David Talbot drops serious clangers in his appeal for the resurrection of Salon.com, an e-publishing pioneer

'The Great Grievance', an etching associated with the French Revolution, by an unknown artist

Salon.com is not actually extinct. It is just that its readership has declined precipitously, and no one talks about it any more – even though it is still capable of running first-rate pieces, like a report on Sunday about the indispensable Google Translate’s implications for multilingualism.

David Talbot is clever, likeable and tremendously enterprising. He deserved the towering pile of laurels that all but suffocated him and his fellow-Salonniers when they co-pioneered online journalism in the mid-1990s. I myself wrote a piece or two for him, at his invitation, in those early years. I enjoyed the typhoons they whipped up in reader reactions enough to sign on as a subscriber when the magazine slipped behind a pay wall a few years ago. It virtually disappeared behind it.

Not long after that, the e-zine lost David and its groove.  I let my subscription lapse and forgot all about it. But into my email box, a few days ago, dropped a surprise announcement – at least, for me – that he was trying to revive the magazine. The message said that he was back as its über-manager, after stepping down as editor-in-chief around 2005.

Unfortunately, what I could glean of his strategy ignores – or gives only the faintest nod to — the rise of the 5th Estate, the new media voices on the verge of eclipsing the once supremely authoritative 4th Estate with which Salon.com evidently still identifies. A more realistic plan would at least experiment with giving readers a chance to share ownership of the publishing sites that they sustain with their eyeballs and clicks – as in, for instance, this proposal recognising that the philosophical DNA encoded in the term ‘4th Estate’ belongs to the run-up to the French Revolution.

Instead, here is the gist of David’s email circular:

Dear Salon reader and Premium supporter:

I founded Salon 16 years ago […] For the first time in my life as a journalist, we — editors, reporters and critics — were in sole control of our work, not managers and corporate sponsors. […]

Now, six years after leaving Salon, I’ve decided to return as CEO, because I think the country needs a fighting, independent media more than ever. […]

I wanted you to know first because your previous support for Salon has meant a great deal to us — not just the money, but the sense of solidarity from your choice to become a Salon Premium member. […W]e are revamping and renaming Salon Premium. [ …]

We are adding many new benefits, amongst which are: opportunities to engage with writers and editors, magazine subscriptions, and if you choose, benefits from select marketers. […]

With the American people struggling to stay afloat in the Great Recession, and their hopes and well-being largely ignored by our political system, a free press is more vital than ever. We need an independent media to […] fight for the people. […]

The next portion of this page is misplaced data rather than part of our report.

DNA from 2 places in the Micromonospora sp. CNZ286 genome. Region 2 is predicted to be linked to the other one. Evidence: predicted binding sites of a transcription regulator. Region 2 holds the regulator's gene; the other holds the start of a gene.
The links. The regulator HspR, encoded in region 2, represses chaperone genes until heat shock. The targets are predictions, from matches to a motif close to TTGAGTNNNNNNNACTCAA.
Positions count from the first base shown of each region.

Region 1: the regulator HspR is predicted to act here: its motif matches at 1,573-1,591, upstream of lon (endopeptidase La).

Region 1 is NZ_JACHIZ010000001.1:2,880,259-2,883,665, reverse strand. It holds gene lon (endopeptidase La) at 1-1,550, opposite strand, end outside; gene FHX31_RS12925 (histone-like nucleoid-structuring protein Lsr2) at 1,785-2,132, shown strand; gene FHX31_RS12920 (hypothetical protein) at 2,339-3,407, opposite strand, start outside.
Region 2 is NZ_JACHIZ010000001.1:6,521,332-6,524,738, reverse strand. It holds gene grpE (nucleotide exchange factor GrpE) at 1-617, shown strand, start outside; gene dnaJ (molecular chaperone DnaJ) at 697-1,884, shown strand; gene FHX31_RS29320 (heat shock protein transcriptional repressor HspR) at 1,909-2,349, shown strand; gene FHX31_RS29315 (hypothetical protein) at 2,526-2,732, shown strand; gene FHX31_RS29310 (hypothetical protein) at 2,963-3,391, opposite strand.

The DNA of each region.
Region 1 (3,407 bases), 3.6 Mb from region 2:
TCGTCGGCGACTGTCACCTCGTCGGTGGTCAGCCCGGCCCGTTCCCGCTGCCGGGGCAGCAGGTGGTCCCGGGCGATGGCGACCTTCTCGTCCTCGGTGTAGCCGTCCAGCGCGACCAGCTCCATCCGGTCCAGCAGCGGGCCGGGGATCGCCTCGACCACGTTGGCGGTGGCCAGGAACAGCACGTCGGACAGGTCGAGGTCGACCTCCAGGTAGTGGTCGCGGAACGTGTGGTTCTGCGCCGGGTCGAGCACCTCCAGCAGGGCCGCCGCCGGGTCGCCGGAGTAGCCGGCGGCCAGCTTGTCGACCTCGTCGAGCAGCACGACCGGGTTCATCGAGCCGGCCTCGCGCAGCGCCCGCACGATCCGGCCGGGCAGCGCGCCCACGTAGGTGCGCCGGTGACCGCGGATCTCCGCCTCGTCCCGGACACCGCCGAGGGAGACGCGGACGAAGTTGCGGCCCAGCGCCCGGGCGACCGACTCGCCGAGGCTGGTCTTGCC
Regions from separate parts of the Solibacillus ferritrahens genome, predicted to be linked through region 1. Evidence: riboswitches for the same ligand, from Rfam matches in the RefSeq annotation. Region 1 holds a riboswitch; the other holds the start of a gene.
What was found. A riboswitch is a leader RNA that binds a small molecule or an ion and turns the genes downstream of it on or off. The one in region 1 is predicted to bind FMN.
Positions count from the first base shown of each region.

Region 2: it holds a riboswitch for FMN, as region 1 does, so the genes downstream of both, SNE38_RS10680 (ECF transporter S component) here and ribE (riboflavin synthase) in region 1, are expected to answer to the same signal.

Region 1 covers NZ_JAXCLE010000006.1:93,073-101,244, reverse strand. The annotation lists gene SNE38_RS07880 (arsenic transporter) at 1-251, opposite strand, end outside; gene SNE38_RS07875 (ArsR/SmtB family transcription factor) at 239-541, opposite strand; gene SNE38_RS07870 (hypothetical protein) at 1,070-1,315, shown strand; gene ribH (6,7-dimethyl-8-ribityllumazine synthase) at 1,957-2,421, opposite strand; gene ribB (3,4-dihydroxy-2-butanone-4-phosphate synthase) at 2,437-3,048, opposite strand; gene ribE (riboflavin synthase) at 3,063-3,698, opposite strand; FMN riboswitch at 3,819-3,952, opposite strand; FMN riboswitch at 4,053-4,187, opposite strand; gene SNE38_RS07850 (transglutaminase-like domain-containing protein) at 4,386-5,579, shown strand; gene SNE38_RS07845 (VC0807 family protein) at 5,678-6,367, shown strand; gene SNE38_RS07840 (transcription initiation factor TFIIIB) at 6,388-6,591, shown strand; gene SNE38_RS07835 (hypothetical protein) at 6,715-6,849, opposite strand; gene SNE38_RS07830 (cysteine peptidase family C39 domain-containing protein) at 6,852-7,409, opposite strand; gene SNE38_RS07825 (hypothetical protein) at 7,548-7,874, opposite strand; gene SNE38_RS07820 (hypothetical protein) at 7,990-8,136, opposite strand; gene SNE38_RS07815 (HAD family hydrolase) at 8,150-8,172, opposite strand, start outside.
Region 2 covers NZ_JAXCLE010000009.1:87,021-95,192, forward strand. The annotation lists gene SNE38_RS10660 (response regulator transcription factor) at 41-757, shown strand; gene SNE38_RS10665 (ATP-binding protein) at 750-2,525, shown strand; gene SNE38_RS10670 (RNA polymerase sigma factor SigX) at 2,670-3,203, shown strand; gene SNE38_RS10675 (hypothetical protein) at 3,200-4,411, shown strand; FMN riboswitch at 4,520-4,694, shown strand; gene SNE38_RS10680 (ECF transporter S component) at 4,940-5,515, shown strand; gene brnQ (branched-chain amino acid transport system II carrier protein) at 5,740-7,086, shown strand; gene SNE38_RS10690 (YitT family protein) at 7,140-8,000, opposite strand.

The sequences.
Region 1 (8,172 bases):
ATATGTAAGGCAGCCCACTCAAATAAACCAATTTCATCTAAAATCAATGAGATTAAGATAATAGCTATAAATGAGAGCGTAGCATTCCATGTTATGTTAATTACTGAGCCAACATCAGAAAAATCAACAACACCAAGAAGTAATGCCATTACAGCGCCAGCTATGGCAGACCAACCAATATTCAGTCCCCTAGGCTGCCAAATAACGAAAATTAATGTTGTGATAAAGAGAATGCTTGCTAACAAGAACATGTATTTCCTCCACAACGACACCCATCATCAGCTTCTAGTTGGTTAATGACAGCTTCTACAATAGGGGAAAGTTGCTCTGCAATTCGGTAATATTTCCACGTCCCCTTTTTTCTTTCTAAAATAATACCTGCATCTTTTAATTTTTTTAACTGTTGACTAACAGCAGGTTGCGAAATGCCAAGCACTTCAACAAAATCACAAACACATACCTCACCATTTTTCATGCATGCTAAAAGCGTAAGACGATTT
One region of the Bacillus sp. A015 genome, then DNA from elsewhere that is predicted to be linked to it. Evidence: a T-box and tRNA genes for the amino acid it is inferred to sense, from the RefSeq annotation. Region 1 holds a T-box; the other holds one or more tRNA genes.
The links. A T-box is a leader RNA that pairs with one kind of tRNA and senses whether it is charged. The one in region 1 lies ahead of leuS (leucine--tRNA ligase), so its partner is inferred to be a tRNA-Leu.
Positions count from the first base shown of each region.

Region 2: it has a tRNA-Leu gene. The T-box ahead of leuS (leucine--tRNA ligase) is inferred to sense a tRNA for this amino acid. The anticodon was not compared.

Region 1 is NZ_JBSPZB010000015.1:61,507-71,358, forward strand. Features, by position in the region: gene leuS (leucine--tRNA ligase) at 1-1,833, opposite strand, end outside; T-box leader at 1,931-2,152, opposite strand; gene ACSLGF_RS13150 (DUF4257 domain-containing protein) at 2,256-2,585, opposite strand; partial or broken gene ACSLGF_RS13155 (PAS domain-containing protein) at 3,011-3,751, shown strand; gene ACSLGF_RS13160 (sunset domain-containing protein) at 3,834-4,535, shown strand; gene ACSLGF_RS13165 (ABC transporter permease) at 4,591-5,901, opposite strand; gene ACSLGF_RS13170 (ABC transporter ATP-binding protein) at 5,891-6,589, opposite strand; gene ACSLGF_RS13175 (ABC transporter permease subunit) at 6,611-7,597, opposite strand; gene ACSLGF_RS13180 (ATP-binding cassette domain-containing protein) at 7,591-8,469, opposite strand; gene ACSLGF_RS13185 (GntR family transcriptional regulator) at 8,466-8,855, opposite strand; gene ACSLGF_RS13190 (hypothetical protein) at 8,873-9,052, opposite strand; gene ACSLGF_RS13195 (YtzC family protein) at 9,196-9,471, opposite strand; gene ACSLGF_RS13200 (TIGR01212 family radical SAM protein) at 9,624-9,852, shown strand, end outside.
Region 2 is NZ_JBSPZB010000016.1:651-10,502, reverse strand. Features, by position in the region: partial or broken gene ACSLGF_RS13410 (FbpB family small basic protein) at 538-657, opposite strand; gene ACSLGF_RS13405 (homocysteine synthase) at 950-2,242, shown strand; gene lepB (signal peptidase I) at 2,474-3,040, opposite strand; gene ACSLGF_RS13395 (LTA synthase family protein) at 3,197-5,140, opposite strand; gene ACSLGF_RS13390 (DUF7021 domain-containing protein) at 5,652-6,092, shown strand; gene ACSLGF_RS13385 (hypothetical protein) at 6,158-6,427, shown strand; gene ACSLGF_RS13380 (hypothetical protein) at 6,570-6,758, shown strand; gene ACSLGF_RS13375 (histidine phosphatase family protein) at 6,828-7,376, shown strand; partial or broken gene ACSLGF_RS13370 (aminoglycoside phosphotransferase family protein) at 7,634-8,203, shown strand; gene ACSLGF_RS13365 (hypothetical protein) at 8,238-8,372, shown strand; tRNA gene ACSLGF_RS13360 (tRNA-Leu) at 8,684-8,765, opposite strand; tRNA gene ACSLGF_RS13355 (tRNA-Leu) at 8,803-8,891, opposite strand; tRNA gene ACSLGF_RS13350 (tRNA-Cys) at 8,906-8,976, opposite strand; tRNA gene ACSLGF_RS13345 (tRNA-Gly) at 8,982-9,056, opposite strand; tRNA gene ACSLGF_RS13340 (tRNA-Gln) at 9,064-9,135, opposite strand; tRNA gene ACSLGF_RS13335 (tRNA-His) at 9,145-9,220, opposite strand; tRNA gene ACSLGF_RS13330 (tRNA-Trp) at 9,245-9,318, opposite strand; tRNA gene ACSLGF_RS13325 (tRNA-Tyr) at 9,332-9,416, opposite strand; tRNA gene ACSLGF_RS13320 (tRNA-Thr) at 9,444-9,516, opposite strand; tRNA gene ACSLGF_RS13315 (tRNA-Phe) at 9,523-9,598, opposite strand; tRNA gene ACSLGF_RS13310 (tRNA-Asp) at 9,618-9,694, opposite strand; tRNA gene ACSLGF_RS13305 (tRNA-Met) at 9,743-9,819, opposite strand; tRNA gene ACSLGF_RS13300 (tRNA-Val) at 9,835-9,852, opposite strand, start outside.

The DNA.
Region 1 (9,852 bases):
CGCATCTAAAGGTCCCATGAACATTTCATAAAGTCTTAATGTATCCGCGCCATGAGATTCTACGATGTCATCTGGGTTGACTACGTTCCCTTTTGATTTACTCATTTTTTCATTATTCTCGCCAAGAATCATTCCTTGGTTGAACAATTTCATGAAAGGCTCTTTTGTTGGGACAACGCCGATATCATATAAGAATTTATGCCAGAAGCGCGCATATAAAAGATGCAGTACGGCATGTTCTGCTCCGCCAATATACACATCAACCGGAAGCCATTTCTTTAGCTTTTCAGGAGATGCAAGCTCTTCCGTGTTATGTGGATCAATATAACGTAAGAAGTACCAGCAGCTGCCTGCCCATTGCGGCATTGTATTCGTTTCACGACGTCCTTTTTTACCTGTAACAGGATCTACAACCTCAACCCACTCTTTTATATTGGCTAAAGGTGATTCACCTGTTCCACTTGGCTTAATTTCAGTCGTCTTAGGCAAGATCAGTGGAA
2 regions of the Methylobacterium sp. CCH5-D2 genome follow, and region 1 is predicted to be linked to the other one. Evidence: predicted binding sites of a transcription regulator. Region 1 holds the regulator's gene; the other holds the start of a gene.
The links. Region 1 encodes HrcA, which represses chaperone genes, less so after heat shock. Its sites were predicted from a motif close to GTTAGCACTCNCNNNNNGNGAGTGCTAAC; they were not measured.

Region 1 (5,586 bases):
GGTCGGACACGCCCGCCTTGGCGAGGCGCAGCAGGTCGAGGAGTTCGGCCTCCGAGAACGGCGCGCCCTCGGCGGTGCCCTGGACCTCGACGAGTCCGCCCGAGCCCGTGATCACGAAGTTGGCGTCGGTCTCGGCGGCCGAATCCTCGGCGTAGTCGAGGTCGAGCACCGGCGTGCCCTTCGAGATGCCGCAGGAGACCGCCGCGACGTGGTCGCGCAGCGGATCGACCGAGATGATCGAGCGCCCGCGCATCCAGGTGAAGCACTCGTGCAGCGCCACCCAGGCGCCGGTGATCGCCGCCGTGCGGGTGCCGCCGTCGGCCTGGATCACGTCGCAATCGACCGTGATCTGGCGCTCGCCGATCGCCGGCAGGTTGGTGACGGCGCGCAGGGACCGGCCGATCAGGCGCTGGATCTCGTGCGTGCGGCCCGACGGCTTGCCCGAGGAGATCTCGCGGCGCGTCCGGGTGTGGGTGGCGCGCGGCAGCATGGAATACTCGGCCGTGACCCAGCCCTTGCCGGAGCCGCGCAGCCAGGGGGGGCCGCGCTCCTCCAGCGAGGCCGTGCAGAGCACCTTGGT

I could be mistaken, but honestly do not see that getting many takers. What’s wrong with his appeal?

  • It’s the same old model. Reporters and editors perform on a stage. Readers pay to watch and listen. It ignores the new reality, which is that readers expect to have a chance to do star turns themselves. When I first visited the site a day or so ago, I found that a section of it, Open Salon, has since 2008 been dedicated to featuring readers’ blogs. I have been back twice. That might not be enough, but I have so far found no arresting or startlingly good – or simply startling – contribution, even though I remember that there were hundreds of readers with the requisite talent among the 100,000 paid subscribers the magazine once had.
  • Without a serious financial incentive – or at least, stake – in Salon’s revival and, ideally, voting rights in at least part of its running, why should anyone outside David’s small circle bother to post their best efforts on Open Salon? Its part of the site looks so strictly functional and dull that it could almost have a sign saying, ‘Makeshift Kiddie Corner’. Joan Walsh, the last editor-in-chief, said that OS would make the magazine’s ‘smart, creative audience full partners in Salon’s publishing future’. Her replacement, Kerry Lauerman, has promised, ‘We’ll also be unveiling ways for you to earn money for your great work on Open.I hope to find my pessimism unjustified, when that veil drops, but from his tone, it does not sound as if the Salonniers plan anything more enticing than some equivalent of the old 4th Estate offers of small cash prizes for ‘tastiest reader recipe’ or ‘best holiday snapshot’.
  • David’s appeal is addressed to ‘the American people’. Big mistake. Online readers are best addressed, for the most part, as citizens of the world. This part of his pitch sounds like the blinkered parochialism of George W. Bush. What do we expect now? The phrase ‘accelerated global conversation’ says it all. I found it here, in a piece reporting that,

    […[Pete] Cashmore, the soft-spoken chief executive of Mashable, the one-man blog he turned into a popular news site … appeared totally at ease [in his video interview.] … [W]ithin half an hour, an important measure of success was achieved. [Elie] Wiesel, who wondered aloud during the talk what might have happened if Moses — and also Hitler — had used social media tools to get their messages across, was trending worldwide on Twitter.
    “It just shows the acceleration of the global conversation and that Mashable is a force online,” said Mr. Cashmore, whose company worked with the United Nations Foundation ….”

Worldwide. Global. United. Online. Surely those are the essential thoughts, not just for me but all of us – and the hour.

Why, I wonder, is David ignoring them?